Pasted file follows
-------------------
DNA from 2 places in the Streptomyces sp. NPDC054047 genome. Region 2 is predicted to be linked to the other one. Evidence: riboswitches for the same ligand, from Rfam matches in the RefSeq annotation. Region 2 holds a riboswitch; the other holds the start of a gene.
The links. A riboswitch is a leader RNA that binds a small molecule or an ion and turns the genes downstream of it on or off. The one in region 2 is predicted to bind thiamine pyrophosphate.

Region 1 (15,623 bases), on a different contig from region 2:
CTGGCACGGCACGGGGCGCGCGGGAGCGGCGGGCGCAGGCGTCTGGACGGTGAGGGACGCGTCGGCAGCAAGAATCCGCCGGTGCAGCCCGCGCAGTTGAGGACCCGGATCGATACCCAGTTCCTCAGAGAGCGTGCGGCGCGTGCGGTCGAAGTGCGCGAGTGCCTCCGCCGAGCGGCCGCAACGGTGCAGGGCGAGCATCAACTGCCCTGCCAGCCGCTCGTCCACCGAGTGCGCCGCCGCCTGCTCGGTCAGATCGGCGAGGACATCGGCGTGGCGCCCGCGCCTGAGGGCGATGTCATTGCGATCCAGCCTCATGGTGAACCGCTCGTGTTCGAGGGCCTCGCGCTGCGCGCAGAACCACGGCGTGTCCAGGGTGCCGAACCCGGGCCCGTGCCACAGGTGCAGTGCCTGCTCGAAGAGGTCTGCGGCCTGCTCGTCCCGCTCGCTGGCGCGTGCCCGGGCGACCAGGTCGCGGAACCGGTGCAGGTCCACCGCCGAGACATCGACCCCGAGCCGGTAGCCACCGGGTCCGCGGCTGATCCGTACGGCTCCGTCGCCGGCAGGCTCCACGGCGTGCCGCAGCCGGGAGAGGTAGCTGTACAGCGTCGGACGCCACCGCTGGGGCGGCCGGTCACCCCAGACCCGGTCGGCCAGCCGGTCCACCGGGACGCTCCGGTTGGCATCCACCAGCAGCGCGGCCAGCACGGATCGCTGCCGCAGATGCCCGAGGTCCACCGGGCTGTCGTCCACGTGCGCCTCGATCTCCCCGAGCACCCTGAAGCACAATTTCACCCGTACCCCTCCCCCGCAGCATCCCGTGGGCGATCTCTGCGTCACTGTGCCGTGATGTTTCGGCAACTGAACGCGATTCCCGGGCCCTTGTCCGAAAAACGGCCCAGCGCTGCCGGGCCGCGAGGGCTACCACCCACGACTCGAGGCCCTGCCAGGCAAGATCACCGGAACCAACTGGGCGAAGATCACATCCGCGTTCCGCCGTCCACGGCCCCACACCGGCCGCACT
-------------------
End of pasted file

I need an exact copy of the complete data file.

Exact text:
DNA from 2 places in the Streptomyces sp. NPDC054047 genome. Region 2 is predicted to be linked to the other one. Evidence: riboswitches for the same ligand, from Rfam matches in the RefSeq annotation. Region 2 holds a riboswitch; the other holds the start of a gene.
The links. A riboswitch is a leader RNA that binds a small molecule or an ion and turns the genes downstream of it on or off. The one in region 2 is predicted to bind thiamine pyrophosphate.

Region 1 (15,623 bases), on a different contig from region 2:
CTGGCACGGCACGGGGCGCGCGGGAGCGGCGGGCGCAGGCGTCTGGACGGTGAGGGACGCGTCGGCAGCAAGAATCCGCCGGTGCAGCCCGCGCAGTTGAGGACCCGGATCGATACCCAGTTCCTCAGAGAGCGTGCGGCGCGTGCGGTCGAAGTGCGCGAGTGCCTCCGCCGAGCGGCCGCAACGGTGCAGGGCGAGCATCAACTGCCCTGCCAGCCGCTCGTCCACCGAGTGCGCCGCCGCCTGCTCGGTCAGATCGGCGAGGACATCGGCGTGGCGCCCGCGCCTGAGGGCGATGTCATTGCGATCCAGCCTCATGGTGAACCGCTCGTGTTCGAGGGCCTCGCGCTGCGCGCAGAACCACGGCGTGTCCAGGGTGCCGAACCCGGGCCCGTGCCACAGGTGCAGTGCCTGCTCGAAGAGGTCTGCGGCCTGCTCGTCCCGCTCGCTGGCGCGTGCCCGGGCGACCAGGTCGCGGAACCGGTGCAGGTCCACCGCCGAGACATCGACCCCGAGCCGGTAGCCACCGGGTCCGCGGCTGATCCGTACGGCTCCGTCGCCGGCAGGCTCCACGGCGTGCCGCAGCCGGGAGAGGTAGCTGTACAGCGTCGGACGCCACCGCTGGGGCGGCCGGTCACCCCAGACCCGGTCGGCCAGCCGGTCCACCGGGACGCTCCGGTTGGCATCCACCAGCAGCGCGGCCAGCACGGATCGCTGCCGCAGATGCCCGAGGTCCACCGGGCTGTCGTCCACGTGCGCCTCGATCTCCCCGAGCACCCTGAAGCACAATTTCACCCGTACCCCTCCCCCGCAGCATCCCGTGGGCGATCTCTGCGTCACTGTGCCGTGATGTTTCGGCAACTGAACGCGATTCCCGGGCCCTTGTCCGAAAAACGGCCCAGCGCTGCCGGGCCGCGAGGGCTACCACCCACGACTCGAGGCCCTGCCAGGCAAGATCACCGGAACCAACTGGGCGAAGATCACATCCGCGTTCCGCCGTCCACGGCCCCACACCGGCCGCACT